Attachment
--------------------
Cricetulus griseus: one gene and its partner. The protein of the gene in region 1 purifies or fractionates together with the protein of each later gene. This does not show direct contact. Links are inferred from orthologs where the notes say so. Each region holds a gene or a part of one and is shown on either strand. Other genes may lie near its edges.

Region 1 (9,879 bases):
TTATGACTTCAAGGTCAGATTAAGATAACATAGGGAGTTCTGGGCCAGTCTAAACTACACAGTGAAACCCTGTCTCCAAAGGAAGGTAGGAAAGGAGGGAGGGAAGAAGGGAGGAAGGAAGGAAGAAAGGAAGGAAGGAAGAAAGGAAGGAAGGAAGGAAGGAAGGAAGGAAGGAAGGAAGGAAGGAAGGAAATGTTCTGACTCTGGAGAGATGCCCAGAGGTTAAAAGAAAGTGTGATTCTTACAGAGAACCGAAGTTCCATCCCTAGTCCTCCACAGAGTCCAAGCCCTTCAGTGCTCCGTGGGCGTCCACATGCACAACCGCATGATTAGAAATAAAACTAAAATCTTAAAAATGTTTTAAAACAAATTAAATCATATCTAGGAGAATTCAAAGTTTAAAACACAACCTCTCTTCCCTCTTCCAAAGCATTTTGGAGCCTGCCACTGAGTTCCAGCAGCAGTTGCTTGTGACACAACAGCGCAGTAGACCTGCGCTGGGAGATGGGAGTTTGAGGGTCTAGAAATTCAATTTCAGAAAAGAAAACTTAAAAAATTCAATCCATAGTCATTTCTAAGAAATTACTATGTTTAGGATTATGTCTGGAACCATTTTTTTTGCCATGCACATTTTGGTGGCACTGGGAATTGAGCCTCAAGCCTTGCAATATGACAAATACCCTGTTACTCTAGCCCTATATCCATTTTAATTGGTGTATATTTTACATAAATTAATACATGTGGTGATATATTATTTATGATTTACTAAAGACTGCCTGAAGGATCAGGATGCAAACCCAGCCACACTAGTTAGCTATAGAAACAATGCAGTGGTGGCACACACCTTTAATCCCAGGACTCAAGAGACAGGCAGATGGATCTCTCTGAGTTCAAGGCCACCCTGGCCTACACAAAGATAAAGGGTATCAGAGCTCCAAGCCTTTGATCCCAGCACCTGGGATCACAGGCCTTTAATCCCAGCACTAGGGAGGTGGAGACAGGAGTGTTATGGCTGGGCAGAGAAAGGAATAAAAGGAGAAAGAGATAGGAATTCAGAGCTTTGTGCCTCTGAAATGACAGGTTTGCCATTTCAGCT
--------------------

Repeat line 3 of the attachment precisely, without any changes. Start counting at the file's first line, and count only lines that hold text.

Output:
TTATGACTTCAAGGTCAGATTAAGATAACATAGGGAGTTCTGGGCCAGTCTAAACTACACAGTGAAACCCTGTCTCCAAAGGAAGGTAGGAAAGGAGGGAGGGAAGAAGGGAGGAAGGAAGGAAGAAAGGAAGGAAGGAAGAAAGGAAGGAAGGAAGGAAGGAAGGAAGGAAGGAAGGAAGGAAGGAAGGAAATGTTCTGACTCTGGAGAGATGCCCAGAGGTTAAAAGAAAGTGTGATTCTTACAGAGAACCGAAGTTCCATCCCTAGTCCTCCACAGAGTCCAAGCCCTTCAGTGCTCCGTGGGCGTCCACATGCACAACCGCATGATTAGAAATAAAACTAAAATCTTAAAAATGTTTTAAAACAAATTAAATCATATCTAGGAGAATTCAAAGTTTAAAACACAACCTCTCTTCCCTCTTCCAAAGCATTTTGGAGCCTGCCACTGAGTTCCAGCAGCAGTTGCTTGTGACACAACAGCGCAGTAGACCTGCGCTGGGAGATGGGAGTTTGAGGGTCTAGAAATTCAATTTCAGAAAAGAAAACTTAAAAAATTCAATCCATAGTCATTTCTAAGAAATTACTATGTTTAGGATTATGTCTGGAACCATTTTTTTTGCCATGCACATTTTGGTGGCACTGGGAATTGAGCCTCAAGCCTTGCAATATGACAAATACCCTGTTACTCTAGCCCTATATCCATTTTAATTGGTGTATATTTTACATAAATTAATACATGTGGTGATATATTATTTATGATTTACTAAAGACTGCCTGAAGGATCAGGATGCAAACCCAGCCACACTAGTTAGCTATAGAAACAATGCAGTGGTGGCACACACCTTTAATCCCAGGACTCAAGAGACAGGCAGATGGATCTCTCTGAGTTCAAGGCCACCCTGGCCTACACAAAGATAAAGGGTATCAGAGCTCCAAGCCTTTGATCCCAGCACCTGGGATCACAGGCCTTTAATCCCAGCACTAGGGAGGTGGAGACAGGAGTGTTATGGCTGGGCAGAGAAAGGAATAAAAGGAGAAAGAGATAGGAATTCAGAGCTTTGTGCCTCTGAAATGACAGGTTTGCCATTTCAGCT